China Trip: Final Notes and Thoughts

For any fellow enthusiasts out there planning on undertaking a similar trip to China, I would say the following:

1) Language. Bear in mind that even if you speak decent Mandarin (putonghua), you may not be able to understand the teacher. This is because most Chinese people, especially the older generation, speak their local dialect (often radically different from putonghua) in daily life, and only speak Mandarin as a ‘second language’.  As such, the degree to which martial arts masters can speak putonghua varies wildly. The rule of thumb is: the younger and better-educated someone is, the more likely they are to speak clear putonghua.

2) The method of teaching. Most teachers of the neijia arts are still passing them on in the traditional way, where the the teacher teaches for free, and the learning takes place either in a park or at the teacher’s home. There is still a big difference between being a student (outside the door) and a disciple (inside the door), with disciples being provided with more information but also subject to much higher expectations than ordinary students. Commercial martial arts schools that teach the neijia are still few and far between. Chen village is very unusual in this respect, in that it has several schools teaching taiji on a commercial basis.

3) The clear distinction between ‘inside the door’ (men nei) and ‘outside the door’ (men wai) information makes it very difficult to ask about aspects of the art that are considered ‘men nei’. An example in xingyi would be asking about Pan Gen, or in taiji asking about ‘heart methods’ (xin fa) – neither are likely to get you anywhere if you are an outsider.

Lastly, two general observations I would make are that:

1) I made sure to ask each master I met about how sparring was practiced in their system. None gave a specific answer as to how they trained their students to bridge the gap between structured pair work to full-contact free sparring, or indeed whether they practiced sparring at all. This can be interpreted in 3 ways: either (a) I was using the wrong word (I used ‘san shou’), (b) the schools/branches I met do not practice free sparring; or (c) that information is considered ‘inside the door’.

2) Even before this trip, I had the impression that very few young Chinese people (on the mainland at least) were learning and practicing neijia arts (or any traditional chinese MA). Comments by various masters and my own experience on this trip have reinforced that view.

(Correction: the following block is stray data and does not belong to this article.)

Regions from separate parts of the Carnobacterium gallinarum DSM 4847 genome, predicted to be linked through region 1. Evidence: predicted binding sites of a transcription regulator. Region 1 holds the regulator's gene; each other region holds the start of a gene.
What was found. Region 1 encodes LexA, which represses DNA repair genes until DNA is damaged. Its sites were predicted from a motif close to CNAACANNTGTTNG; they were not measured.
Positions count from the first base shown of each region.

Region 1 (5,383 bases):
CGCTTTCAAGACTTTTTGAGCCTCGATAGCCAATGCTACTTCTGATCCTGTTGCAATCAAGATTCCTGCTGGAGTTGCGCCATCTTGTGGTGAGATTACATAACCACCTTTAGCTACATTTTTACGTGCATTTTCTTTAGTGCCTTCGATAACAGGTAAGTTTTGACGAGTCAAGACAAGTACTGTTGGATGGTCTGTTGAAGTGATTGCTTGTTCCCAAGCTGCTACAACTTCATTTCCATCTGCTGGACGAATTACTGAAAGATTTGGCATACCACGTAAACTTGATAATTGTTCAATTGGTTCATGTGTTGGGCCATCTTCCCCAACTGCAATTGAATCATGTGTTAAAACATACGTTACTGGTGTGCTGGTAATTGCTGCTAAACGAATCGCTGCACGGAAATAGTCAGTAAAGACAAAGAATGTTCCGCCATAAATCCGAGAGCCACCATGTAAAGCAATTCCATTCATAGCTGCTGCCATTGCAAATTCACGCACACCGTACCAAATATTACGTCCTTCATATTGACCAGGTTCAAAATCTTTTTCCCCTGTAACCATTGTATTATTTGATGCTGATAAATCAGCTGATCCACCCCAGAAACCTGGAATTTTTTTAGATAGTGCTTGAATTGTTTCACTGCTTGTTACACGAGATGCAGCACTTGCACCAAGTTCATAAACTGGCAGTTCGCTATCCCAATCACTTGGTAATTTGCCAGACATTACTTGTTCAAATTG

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About yosaku

Xingyiquan enthusiast
This entry was posted in Travel. Bookmark the permalink.

11 Responses to China Trip: Final Notes and Thoughts

  1. didn’t know they had all that secrecy between normal students and disciples.
    Hope you had a good training 🙂

  2. Rick Matz says:

    Thanks for sharing. Your posts were very interesting.

  3. Lara says:

    thanks for sharing…
    Actually my great grandfather is a disciple of Song(https://wulinmingshi.wordpress.com/2009/01/15/song-changrongs-baguazhang/)

  4. krizd says:

    Very interesting information
    thank you

  5. tom says:

    Jon,

    As always, your posts are very engaging, and I think helpful for the many people interested in CIMAs who have not been to China nor have the fluency in the language to ask the good questions.

    Thanks. You’ve whetted my own appetite to get back to China.

    cheers,

    Tom

  6. Terry says:

    Excellent, as usual!

  7. Edward says:

    I would say that “sanshou” is not exactly equated to “sparring” – perhaps there is no good word in Chinese for sparring? In my experience, sanshou often seems to mean something like pseudo-sparring (applications practice, limited sparring with specific rules, etc.). Of course, there are also style-specific words (as China is a big place) like roushou, moshou, tuishou, etc. that are similar (but not the same as) controlled sparring.

    As for free teaching, I would like to add that although the traditional way was indeed “free,” in the end this would often cost much more than “paid” lessons, as you would in effect “sell your soul” to the teacher. 😀 Another analogy would be gaining an extra father, so you would of course have to support him in all ways that you could in the same way as a real parent (or more, as you want something from him (knowledge)).

    • eastpaw says:

      Perhaps free sparring wasn’t ever a part of the traditional martial curriculum? After all, sparring still isn’t fighting, and it can lead to some deadly bad habits.

  8. Pingback: Поездка в Китай: Заключительные заметки и мысли | Среди рек и озер

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